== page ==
Or, as defined by my dictionary

Here (adj): in this place; at this point


No-one has ever been here before.

Did you miss it? That’s ok. Pause, catch your breath. There’s another here now. It’s here for me as I write this, here for you as you read this, here for the person who saw notification of this blog in their inbox and thought ‘that’s not for me today’. And that’s ok.

Life is a series of moments, of catching breath, reacting, and sometimes pausing to just allow the moment to be here and for you to be aware in it.

Because no matter what we plan for, sometimes you do not know how you will feel or act when something expected comes along. And sometimes we have life planned out and something different happens that can leave us uprooted, drifting. And we definitely can’t plan for those moments.

But in another breath life is different again. It might be so delicate a difference you may be unaware of it but somewhere a leaf will have fallen from a tree, a flower will have unfurled its first petals, shale will have slipped down a mountainside. All in a moment, all making the world different to how it was before.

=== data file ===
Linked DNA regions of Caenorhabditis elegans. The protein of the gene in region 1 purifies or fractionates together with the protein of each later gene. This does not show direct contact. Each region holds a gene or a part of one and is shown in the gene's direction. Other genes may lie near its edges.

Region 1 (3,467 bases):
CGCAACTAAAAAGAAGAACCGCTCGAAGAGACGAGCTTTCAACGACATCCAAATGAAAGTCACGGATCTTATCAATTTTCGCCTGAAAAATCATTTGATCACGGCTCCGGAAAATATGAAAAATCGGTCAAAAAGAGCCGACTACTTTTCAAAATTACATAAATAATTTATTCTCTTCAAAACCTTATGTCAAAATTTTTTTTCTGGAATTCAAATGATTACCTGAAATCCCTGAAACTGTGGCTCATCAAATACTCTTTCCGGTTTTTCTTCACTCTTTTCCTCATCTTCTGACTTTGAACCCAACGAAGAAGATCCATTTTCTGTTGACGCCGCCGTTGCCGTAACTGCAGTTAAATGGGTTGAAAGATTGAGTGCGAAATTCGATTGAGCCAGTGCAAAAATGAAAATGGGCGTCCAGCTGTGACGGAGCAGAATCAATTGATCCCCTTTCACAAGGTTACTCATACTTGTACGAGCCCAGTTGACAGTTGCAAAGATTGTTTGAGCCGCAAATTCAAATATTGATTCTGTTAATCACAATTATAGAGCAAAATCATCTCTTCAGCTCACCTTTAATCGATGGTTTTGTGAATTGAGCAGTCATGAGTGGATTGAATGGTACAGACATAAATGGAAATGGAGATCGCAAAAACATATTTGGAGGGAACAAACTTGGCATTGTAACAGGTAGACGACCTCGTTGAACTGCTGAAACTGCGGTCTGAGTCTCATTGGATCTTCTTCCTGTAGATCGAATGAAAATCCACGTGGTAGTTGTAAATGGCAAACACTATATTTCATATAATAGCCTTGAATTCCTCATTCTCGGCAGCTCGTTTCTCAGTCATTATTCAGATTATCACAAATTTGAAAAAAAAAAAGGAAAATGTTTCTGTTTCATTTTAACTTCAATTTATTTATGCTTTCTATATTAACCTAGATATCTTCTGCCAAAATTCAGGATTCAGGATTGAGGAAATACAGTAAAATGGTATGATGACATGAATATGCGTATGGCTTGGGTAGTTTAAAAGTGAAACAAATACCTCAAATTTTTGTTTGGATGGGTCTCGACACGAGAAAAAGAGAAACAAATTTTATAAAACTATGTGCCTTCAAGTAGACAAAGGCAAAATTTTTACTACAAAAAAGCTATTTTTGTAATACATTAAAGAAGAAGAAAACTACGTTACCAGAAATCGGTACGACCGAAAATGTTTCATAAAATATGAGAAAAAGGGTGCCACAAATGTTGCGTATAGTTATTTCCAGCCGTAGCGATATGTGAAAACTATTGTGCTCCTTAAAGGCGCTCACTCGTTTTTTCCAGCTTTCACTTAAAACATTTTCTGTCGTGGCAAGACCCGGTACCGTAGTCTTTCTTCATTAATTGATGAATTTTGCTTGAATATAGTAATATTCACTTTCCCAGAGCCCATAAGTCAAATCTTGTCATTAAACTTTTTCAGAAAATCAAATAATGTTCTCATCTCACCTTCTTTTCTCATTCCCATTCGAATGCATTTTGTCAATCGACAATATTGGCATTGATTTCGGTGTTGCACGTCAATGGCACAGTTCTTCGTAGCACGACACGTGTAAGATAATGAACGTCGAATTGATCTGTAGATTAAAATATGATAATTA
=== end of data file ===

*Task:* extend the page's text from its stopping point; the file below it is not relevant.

So just breathe out, gently. Be here, as you are, in this moment right now.





“Just have a little patience” ~ Take That

Or, as defined by my dictionary

Patience” (n): the capacity for calmly enduring difficult situations; the ability to wait calmly for something without complaining or giving up


In many ways I am not a patient person. In material matters if I want something I want it now. When it comes to money I am a spender not a saver; or, as the indomitable Sue Perkins once said when asked in interview if she was a saver or a spender replied “An evaporator, really”. This outlook sits at odds with my job, where I can sit for hours at a time ostensibly doing nothing or how I can embrace a long period of travel without succumbing to the ‘Are we nearly there yet?’s. Perhaps because in those scenarios there is the knowledge that something is being achieved, albeit incrementally. But patience is a virtue I have had to learn to apply to my life outside the fields of work and travel.